At last night’s Cork County Board meeting at Nemo Rangers, Munster Council delegate Marc Sheehan relayed details of the most recent meeting of the provincial council, which had featured strong support for a change to the current format.
With only Cork and Waterford in favour of a retention of the intermediate, a proposal by Limerick for the establishment of an U23 championship “gained a considerable amount of traction”, as Sheehan put it.
A compromise was reached in the form of an U25 championship, with regulations for that to be drawn up by the Munster Council. It’s likely that a proposal for a national competition will go before the GAA’s annual Congress in February.
Cork had actually adopted such a model for team selection in this year’s intermediate championship.
In his report, Central Council delegate Bob Ryan said that there had been “very little opposition” to proposed changes to the All-Ireland SFC at the council’s meeting, “but there’s a lot to happen yet between now and Congress. People mightn’t have been giving their cards away.”
Ryan also sought a motion in support of Between, a voluntary community human rights group, which is about to cease operations. In one of its final acts, Between is seeking the establishment of an independent examination of the 1971 Ballymurphy massacre in Belfast, as well as a public apology and a statement of innocence from the British government. This was passed unanimously.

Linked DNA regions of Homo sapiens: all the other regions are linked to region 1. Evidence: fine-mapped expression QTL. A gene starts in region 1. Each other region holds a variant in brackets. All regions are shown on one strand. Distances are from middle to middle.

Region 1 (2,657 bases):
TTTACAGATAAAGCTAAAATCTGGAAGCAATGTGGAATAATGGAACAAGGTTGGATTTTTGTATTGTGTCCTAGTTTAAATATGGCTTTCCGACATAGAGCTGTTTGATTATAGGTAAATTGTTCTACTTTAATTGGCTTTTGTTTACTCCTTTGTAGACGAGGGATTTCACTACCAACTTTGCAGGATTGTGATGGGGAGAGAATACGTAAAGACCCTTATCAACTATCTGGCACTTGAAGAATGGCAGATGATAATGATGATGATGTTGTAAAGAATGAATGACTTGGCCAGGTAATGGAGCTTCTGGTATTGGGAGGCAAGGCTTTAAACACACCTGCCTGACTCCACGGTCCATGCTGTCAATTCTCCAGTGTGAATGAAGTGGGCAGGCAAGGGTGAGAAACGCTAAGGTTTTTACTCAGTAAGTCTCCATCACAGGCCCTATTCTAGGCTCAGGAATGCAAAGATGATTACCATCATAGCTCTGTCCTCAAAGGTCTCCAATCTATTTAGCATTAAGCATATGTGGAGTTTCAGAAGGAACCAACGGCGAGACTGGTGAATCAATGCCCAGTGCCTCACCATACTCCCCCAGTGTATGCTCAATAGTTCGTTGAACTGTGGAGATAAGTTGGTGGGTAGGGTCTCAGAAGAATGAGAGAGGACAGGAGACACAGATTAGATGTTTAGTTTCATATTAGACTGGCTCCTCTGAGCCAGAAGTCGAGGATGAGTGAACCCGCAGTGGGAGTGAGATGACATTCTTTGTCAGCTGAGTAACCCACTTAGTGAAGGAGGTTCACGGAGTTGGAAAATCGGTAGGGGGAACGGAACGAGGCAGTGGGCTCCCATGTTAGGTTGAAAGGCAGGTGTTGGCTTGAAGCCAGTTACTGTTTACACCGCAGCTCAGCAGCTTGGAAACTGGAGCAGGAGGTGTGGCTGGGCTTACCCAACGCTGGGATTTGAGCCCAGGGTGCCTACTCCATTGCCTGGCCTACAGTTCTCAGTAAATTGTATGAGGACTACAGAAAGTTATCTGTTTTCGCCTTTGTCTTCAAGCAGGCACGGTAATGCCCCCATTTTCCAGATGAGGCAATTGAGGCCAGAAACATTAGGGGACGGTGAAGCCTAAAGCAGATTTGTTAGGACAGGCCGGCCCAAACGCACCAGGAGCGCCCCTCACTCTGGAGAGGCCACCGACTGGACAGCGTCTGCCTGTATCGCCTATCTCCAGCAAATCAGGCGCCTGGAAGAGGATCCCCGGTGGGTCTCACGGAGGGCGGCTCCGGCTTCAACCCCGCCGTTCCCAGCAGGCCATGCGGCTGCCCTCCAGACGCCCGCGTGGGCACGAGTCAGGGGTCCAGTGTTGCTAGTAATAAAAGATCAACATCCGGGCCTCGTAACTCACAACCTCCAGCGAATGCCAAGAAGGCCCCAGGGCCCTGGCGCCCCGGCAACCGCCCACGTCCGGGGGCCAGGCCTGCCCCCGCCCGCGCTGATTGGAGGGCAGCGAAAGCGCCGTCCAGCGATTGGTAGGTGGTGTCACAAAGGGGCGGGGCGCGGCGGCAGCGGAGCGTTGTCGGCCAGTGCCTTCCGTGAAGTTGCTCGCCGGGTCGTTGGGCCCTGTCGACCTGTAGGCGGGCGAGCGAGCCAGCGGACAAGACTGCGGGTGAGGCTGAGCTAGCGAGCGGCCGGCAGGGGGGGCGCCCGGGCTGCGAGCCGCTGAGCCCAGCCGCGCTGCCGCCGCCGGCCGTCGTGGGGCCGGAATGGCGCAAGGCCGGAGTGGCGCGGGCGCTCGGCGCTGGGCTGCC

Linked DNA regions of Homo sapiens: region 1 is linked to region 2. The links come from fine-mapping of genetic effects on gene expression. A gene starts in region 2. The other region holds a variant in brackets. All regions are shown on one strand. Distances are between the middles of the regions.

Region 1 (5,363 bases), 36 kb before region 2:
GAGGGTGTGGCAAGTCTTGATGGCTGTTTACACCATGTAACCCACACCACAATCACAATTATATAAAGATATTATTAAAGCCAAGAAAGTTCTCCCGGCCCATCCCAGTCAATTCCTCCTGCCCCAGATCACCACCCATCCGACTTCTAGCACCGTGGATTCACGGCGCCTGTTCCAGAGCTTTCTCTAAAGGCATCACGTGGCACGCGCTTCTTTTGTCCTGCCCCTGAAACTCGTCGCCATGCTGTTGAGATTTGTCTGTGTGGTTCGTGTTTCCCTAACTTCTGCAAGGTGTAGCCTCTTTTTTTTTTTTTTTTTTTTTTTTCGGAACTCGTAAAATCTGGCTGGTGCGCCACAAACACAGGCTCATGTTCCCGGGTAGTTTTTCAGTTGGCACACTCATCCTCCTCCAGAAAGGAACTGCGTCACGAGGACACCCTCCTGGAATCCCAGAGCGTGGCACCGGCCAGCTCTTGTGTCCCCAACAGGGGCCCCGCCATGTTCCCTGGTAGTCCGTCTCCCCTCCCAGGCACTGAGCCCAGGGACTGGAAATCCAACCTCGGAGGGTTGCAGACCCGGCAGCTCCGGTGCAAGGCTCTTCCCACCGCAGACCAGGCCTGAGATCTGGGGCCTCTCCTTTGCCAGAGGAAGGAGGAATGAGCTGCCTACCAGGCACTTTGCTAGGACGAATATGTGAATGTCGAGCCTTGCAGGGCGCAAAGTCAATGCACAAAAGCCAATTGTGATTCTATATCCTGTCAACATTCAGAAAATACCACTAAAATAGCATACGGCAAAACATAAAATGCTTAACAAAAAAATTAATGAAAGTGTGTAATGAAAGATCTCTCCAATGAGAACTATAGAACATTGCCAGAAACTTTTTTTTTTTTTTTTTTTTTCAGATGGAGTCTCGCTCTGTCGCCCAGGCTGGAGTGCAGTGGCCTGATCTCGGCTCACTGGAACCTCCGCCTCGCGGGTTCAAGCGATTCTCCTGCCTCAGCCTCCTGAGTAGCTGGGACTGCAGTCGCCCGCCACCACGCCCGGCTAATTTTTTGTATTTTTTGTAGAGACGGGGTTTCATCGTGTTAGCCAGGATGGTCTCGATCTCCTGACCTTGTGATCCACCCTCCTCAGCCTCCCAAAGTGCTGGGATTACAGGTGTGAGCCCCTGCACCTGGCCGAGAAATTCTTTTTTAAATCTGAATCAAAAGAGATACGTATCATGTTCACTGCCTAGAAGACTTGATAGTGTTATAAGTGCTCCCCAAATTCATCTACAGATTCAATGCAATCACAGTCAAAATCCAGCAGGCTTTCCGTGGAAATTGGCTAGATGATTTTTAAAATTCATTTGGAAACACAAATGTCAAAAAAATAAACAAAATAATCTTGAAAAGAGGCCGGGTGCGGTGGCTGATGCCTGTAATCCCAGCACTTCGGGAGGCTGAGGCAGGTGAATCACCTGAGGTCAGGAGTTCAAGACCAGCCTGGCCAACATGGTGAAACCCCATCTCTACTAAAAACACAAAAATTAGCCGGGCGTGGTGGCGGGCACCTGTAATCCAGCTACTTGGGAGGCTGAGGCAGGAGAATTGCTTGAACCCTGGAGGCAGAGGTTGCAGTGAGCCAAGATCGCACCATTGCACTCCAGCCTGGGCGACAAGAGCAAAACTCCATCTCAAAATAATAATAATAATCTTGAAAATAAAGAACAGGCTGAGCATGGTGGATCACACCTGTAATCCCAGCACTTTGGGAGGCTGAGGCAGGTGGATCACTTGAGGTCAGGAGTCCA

Elsewhere, it was announced at the meeting that Mick Comyns had stepped down as county minor football selector, with his St Finbarr’s clubmate Jim O’Donoghue appointed in his stead.
For next year’s U17 competitions, John Considine (Sarsfields) will coach the Cork hurling team, with James McCarthy of Castlehaven in charge of the football side. Three selectors will be added in each code, with a number of these appointments finalised, but yet to be announced.
In transfer news, former Tipperary panellist Shane Bourke has been given clearance to join Douglas. Bourke, formerly of JK Brackens, won Munster medals in 2011, ’12 and ’15.
Following a meeting of clubs, there will be changes to the county leagues in 2017. Whereas this year, the ‘doubling up’ of championship games for league points was avoided, this practice will be allowed again, while clubs who give walkovers will be punished with the loss of home games the following year.
It was also unanimously decided to have five divisions in the football league from next year on, instead of the previous four-division system.
Earlier, extensive tributes were paid to former board chairman Mick Dolan, whose death 10 days ago had resulted in the meeting being postponed for a week.